Before getting into specific commands in SQL, it is worth looking at the general language structure. Like most languages, SQL has a fairly complete expression syntax that can be used to define command parameters. A more detailed description of the expression support can be found in Appendix D.
SQL consists of a number of different commands,
CREATE TABLE or
INSERT. These commands are issued and
processed one at a time. Each command implements a different action or
feature of the database system.
Although it is customary to use all capital letters for SQL commands and keywords, SQL is a case-insensitive language. All commands and keywords are case insensitive, as are identifiers (such as table names and column names).
Identifiers must be given as literals. If
necessary, identifiers can be enclosed in the standards compliant
" ") to allow the
inclusion of spaces or other nonstandard characters in an identifier.
SQLite also allows identifiers to be enclosed in square brackets (
[ ]) or back
` `) for
compatibility with other popular database products. SQLite reserves
the use of any identifier that uses
sqlite_ as a prefix.
SQL is whitespace insensitive, including line
breaks. Individual statements are separated by a semicolon. If you’re using an interactive application,
such as the
command-line tool, then you’ll
need to use a semicolon to indicate the end of a statement. The
semicolon is not strictly required for single statements, however, as
it is properly a statement separator and not a statement terminator.
When passing SQL commands into the programming API, the semicolon is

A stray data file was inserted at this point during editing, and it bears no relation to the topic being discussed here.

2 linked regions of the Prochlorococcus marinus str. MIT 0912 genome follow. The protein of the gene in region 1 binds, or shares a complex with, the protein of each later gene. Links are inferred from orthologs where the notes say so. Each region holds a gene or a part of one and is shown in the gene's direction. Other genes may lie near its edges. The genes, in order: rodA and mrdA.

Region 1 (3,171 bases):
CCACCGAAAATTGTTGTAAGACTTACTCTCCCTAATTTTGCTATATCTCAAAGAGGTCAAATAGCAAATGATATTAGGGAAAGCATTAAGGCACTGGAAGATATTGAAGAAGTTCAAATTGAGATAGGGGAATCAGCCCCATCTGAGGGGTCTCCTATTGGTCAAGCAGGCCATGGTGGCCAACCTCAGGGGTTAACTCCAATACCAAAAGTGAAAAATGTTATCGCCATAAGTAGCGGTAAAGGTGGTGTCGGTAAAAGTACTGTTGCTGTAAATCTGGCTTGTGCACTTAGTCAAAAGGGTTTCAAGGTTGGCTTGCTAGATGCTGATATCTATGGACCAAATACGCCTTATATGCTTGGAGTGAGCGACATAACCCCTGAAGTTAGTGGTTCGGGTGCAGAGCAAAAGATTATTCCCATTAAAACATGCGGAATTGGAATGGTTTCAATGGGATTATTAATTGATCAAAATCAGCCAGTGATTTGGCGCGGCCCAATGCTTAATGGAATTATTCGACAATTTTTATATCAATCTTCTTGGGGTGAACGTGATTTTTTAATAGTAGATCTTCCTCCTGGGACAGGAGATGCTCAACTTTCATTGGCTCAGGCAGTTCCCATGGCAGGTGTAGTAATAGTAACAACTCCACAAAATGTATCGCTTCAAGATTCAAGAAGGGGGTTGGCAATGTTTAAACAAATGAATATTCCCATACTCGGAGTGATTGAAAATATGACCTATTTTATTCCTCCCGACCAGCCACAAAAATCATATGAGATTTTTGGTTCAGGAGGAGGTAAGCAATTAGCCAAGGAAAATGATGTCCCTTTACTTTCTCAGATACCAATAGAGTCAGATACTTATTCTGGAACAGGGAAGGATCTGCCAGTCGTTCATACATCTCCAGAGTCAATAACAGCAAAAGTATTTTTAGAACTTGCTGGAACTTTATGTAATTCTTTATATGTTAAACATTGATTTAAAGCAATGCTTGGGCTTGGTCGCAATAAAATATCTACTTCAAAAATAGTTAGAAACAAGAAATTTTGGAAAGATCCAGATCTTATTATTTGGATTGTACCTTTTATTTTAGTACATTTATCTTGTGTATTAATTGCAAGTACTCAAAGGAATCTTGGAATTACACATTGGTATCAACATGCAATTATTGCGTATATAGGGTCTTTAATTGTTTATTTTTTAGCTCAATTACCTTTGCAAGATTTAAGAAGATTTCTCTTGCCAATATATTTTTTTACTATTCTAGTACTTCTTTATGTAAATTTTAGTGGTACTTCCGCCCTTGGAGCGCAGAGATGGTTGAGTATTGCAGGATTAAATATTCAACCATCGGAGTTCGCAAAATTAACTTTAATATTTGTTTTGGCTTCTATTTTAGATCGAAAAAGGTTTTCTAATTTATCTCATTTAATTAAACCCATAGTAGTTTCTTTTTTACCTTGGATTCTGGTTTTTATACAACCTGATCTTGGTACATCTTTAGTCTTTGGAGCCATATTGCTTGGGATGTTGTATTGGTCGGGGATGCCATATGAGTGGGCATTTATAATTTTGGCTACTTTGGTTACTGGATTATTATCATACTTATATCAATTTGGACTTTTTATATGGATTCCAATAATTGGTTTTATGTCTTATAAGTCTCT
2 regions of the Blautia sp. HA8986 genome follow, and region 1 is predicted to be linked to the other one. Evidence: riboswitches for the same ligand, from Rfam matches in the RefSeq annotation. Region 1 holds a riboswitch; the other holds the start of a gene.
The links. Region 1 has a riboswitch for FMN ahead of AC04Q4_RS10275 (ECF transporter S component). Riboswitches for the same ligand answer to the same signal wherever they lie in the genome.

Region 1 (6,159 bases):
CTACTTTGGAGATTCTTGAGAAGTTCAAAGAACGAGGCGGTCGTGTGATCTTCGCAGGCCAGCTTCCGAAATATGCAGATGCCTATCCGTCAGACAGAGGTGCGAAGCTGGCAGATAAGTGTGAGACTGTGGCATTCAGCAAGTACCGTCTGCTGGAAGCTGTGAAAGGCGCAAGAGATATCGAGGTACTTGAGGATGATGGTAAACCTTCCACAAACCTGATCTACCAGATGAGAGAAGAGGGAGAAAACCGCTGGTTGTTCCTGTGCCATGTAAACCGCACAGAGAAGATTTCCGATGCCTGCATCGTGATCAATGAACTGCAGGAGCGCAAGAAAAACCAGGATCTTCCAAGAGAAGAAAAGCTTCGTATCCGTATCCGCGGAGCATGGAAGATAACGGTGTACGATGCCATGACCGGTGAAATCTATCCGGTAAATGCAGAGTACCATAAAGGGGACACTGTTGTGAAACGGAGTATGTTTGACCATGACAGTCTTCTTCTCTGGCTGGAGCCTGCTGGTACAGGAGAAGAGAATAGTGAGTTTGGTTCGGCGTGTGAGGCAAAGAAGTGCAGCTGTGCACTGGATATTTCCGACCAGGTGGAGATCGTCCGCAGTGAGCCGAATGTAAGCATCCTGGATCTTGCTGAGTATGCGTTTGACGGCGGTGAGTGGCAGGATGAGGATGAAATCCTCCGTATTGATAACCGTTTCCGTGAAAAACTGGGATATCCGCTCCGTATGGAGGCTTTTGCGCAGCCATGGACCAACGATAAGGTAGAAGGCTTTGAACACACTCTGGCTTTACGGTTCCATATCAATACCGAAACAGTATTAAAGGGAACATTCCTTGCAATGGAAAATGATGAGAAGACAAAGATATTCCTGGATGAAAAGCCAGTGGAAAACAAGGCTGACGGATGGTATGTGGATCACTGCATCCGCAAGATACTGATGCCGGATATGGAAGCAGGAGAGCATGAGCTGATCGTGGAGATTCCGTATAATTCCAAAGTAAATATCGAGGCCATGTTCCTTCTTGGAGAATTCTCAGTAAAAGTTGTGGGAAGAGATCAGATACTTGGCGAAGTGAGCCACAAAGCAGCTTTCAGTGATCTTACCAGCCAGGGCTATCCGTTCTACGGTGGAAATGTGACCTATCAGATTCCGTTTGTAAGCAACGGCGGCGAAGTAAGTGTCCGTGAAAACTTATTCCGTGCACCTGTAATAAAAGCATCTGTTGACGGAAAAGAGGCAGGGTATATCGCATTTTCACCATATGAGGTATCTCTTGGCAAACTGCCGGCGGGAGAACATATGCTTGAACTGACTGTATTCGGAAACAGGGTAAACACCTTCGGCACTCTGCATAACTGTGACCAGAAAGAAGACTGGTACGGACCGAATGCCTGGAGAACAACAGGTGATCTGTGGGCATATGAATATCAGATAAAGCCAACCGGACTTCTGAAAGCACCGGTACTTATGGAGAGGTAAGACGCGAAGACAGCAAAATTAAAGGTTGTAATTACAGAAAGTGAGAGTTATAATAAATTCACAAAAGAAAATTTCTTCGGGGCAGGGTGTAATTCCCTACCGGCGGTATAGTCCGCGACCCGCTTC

not required unless you are passing more than one command statement
within a single string.
As with most languages, numeric literals are represented bare. Both integer (
453) and real (rational) numbers
43.23) are recognized, as is
exponent-style scientific notation (
9.745e-6). In order to avoid ambiguities in the
parser, SQLite requires that the decimal point is always represented
as a period (
.), regardless of the
current internationalization setting.
Text literals are enclosed in single quotes (
' '). To represent a
string literal that includes a single quote character, use two single
quotes in a row (
backslash escapes (
) are not part of the SQL standard and are not supported by SQLite.
BLOB literals (binary data) can be represented as an
X) followed by a string literal of hexadecimal
In general, expressions can be used any place a literal data value is allowed. Expressions can include both mathematical statements, as well as functions. Function-calling syntax is similar to most other computer languages, utilizing the name of the function, followed by a list of parameters enclosed in parentheses. Expressions can be grouped into subexpressions using parentheses.
If an expression is evaluated in the context of a row (such as a filtering expression), the value of a row element can be extracted by naming the column. You may have to qualify the column name with a table name or alias. If you’re using cross-database queries, you may also have to specify which database you’re referring to. The syntax is: